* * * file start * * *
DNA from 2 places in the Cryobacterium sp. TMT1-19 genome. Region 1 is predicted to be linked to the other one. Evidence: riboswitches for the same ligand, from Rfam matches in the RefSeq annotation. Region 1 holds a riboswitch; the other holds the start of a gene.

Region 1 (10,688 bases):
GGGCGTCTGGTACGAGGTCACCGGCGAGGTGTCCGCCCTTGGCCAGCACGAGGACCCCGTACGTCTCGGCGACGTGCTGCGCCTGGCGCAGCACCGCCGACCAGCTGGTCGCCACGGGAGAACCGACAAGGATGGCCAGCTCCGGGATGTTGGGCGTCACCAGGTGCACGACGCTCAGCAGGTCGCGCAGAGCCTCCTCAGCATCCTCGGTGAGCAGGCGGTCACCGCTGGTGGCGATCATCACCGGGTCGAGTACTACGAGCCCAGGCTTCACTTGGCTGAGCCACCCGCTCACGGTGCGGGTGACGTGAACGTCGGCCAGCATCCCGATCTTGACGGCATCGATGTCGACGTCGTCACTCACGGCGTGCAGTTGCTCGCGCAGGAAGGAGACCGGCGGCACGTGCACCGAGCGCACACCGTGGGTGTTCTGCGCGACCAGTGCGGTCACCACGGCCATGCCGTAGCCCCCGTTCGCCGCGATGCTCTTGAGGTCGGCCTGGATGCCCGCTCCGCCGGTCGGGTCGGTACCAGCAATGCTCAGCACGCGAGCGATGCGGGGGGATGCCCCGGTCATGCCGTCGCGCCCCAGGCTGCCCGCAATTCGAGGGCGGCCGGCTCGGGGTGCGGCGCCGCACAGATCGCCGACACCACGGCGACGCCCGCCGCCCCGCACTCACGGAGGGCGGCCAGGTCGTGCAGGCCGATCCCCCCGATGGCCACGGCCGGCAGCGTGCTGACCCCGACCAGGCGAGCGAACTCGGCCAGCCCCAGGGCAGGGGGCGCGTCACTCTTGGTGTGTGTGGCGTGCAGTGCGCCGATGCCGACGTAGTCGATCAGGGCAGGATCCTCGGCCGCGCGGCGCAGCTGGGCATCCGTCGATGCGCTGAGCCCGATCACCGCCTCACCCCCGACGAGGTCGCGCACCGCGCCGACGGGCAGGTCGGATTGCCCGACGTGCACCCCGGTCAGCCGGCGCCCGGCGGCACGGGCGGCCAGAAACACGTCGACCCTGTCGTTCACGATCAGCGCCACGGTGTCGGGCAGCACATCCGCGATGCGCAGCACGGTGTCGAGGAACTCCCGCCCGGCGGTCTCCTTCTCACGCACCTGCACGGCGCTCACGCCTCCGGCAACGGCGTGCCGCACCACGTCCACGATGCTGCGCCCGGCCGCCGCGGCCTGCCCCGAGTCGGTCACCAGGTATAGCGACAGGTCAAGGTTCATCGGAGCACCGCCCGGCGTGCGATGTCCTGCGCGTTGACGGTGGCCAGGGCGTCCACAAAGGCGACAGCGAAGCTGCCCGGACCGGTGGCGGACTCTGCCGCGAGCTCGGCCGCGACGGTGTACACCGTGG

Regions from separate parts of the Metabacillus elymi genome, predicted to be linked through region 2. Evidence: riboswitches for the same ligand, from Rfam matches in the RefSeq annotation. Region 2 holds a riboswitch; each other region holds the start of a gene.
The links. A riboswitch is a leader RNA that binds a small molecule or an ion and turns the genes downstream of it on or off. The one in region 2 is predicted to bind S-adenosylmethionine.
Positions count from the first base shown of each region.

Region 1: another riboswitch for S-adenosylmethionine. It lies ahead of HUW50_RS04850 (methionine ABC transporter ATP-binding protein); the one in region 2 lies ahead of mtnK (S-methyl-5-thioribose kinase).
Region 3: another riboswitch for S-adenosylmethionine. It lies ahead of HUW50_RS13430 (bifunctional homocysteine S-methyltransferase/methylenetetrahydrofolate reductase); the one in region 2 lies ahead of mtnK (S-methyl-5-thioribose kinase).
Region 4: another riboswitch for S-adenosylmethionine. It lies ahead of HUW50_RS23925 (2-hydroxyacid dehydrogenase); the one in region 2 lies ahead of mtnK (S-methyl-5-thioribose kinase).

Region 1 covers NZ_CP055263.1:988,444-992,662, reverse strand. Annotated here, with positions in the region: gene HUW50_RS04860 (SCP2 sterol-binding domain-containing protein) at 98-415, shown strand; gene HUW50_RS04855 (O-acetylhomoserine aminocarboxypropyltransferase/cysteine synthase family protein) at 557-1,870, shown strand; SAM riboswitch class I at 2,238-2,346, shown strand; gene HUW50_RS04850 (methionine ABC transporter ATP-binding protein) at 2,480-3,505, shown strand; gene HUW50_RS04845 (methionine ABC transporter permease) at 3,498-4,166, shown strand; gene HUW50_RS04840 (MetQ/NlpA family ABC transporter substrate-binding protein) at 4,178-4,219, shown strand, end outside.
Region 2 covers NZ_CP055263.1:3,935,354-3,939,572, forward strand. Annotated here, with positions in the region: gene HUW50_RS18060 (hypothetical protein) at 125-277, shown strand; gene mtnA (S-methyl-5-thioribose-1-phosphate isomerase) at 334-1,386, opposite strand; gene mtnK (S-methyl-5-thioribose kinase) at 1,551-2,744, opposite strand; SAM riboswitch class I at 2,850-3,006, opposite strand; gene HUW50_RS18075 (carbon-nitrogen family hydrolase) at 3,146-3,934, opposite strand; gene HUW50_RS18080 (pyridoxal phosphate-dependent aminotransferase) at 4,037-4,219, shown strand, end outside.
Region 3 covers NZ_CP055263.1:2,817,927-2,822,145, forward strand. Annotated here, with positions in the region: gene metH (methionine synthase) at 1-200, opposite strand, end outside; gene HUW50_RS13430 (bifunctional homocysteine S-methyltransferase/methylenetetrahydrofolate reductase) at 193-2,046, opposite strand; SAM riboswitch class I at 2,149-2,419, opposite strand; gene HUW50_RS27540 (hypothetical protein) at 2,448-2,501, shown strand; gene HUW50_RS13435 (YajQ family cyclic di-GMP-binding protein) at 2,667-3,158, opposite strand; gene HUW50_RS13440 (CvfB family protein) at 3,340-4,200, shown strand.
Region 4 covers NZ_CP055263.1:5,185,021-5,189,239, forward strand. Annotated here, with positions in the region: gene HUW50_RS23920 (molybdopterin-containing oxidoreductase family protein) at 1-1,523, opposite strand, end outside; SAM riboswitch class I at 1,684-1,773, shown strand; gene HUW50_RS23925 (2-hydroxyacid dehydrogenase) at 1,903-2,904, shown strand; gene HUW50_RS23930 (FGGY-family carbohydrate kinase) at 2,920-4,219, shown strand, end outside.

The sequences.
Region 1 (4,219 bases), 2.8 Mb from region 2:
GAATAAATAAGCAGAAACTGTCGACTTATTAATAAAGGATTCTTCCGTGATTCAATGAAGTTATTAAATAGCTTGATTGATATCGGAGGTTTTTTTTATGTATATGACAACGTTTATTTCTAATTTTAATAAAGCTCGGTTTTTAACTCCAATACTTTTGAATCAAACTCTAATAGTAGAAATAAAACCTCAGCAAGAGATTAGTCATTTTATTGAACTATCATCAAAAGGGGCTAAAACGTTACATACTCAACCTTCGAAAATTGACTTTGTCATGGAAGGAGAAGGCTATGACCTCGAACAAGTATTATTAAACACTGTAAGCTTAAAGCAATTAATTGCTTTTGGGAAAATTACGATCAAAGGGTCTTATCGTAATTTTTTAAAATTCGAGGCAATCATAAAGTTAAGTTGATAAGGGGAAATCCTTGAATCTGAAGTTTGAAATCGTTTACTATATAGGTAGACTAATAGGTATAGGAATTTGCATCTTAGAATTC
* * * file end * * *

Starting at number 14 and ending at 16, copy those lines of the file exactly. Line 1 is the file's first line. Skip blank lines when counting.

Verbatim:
The sequences.
Region 1 (4,219 bases), 2.8 Mb from region 2:
GAATAAATAAGCAGAAACTGTCGACTTATTAATAAAGGATTCTTCCGTGATTCAATGAAGTTATTAAATAGCTTGATTGATATCGGAGGTTTTTTTTATGTATATGACAACGTTTATTTCTAATTTTAATAAAGCTCGGTTTTTAACTCCAATACTTTTGAATCAAACTCTAATAGTAGAAATAAAACCTCAGCAAGAGATTAGTCATTTTATTGAACTATCATCAAAAGGGGCTAAAACGTTACATACTCAACCTTCGAAAATTGACTTTGTCATGGAAGGAGAAGGCTATGACCTCGAACAAGTATTATTAAACACTGTAAGCTTAAAGCAATTAATTGCTTTTGGGAAAATTACGATCAAAGGGTCTTATCGTAATTTTTTAAAATTCGAGGCAATCATAAAGTTAAGTTGATAAGGGGAAATCCTTGAATCTGAAGTTTGAAATCGTTTACTATATAGGTAGACTAATAGGTATAGGAATTTGCATCTTAGAATTC